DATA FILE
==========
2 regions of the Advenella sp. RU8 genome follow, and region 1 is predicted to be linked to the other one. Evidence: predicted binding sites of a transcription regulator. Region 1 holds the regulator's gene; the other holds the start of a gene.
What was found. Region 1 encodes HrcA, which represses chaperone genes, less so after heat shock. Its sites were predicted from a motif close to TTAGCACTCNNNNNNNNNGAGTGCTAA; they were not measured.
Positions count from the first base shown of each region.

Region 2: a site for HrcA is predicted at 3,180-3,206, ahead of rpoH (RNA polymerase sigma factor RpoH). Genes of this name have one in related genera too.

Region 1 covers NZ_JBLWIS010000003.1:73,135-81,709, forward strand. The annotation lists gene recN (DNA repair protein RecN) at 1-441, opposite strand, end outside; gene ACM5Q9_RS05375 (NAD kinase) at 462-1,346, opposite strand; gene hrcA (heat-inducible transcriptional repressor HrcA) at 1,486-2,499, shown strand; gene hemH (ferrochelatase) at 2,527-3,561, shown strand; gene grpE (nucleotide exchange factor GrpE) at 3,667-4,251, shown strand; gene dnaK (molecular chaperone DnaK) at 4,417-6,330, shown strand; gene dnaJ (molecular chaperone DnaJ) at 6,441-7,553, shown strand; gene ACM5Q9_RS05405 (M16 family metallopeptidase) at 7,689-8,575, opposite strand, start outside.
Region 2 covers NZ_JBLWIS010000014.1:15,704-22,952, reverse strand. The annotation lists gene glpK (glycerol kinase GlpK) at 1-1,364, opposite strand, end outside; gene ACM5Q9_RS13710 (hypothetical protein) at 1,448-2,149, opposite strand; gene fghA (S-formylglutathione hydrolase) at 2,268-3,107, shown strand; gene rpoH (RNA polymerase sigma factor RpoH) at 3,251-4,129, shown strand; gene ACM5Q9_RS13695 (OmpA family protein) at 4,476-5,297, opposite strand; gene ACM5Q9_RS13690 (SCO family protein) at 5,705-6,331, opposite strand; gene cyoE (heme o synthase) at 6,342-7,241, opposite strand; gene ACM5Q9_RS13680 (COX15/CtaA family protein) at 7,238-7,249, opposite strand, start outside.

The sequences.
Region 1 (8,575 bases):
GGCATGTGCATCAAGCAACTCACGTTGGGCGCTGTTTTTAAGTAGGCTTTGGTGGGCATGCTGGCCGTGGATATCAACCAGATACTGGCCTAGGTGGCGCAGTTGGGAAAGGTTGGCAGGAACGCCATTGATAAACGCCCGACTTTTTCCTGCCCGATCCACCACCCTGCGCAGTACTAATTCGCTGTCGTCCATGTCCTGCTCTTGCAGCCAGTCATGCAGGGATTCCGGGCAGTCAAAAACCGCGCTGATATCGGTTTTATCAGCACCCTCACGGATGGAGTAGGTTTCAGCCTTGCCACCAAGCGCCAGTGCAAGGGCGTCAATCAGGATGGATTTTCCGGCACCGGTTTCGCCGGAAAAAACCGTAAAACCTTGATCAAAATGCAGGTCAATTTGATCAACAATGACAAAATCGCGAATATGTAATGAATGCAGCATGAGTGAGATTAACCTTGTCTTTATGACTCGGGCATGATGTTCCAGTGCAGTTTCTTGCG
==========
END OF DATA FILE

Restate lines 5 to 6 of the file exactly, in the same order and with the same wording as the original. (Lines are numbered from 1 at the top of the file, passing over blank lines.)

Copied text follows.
Region 1 covers NZ_JBLWIS010000003.1:73,135-81,709, forward strand. The annotation lists gene recN (DNA repair protein RecN) at 1-441, opposite strand, end outside; gene ACM5Q9_RS05375 (NAD kinase) at 462-1,346, opposite strand; gene hrcA (heat-inducible transcriptional repressor HrcA) at 1,486-2,499, shown strand; gene hemH (ferrochelatase) at 2,527-3,561, shown strand; gene grpE (nucleotide exchange factor GrpE) at 3,667-4,251, shown strand; gene dnaK (molecular chaperone DnaK) at 4,417-6,330, shown strand; gene dnaJ (molecular chaperone DnaJ) at 6,441-7,553, shown strand; gene ACM5Q9_RS05405 (M16 family metallopeptidase) at 7,689-8,575, opposite strand, start outside.
Region 2 covers NZ_JBLWIS010000014.1:15,704-22,952, reverse strand. The annotation lists gene glpK (glycerol kinase GlpK) at 1-1,364, opposite strand, end outside; gene ACM5Q9_RS13710 (hypothetical protein) at 1,448-2,149, opposite strand; gene fghA (S-formylglutathione hydrolase) at 2,268-3,107, shown strand; gene rpoH (RNA polymerase sigma factor RpoH) at 3,251-4,129, shown strand; gene ACM5Q9_RS13695 (OmpA family protein) at 4,476-5,297, opposite strand; gene ACM5Q9_RS13690 (SCO family protein) at 5,705-6,331, opposite strand; gene cyoE (heme o synthase) at 6,342-7,241, opposite strand; gene ACM5Q9_RS13680 (COX15/CtaA family protein) at 7,238-7,249, opposite strand, start outside.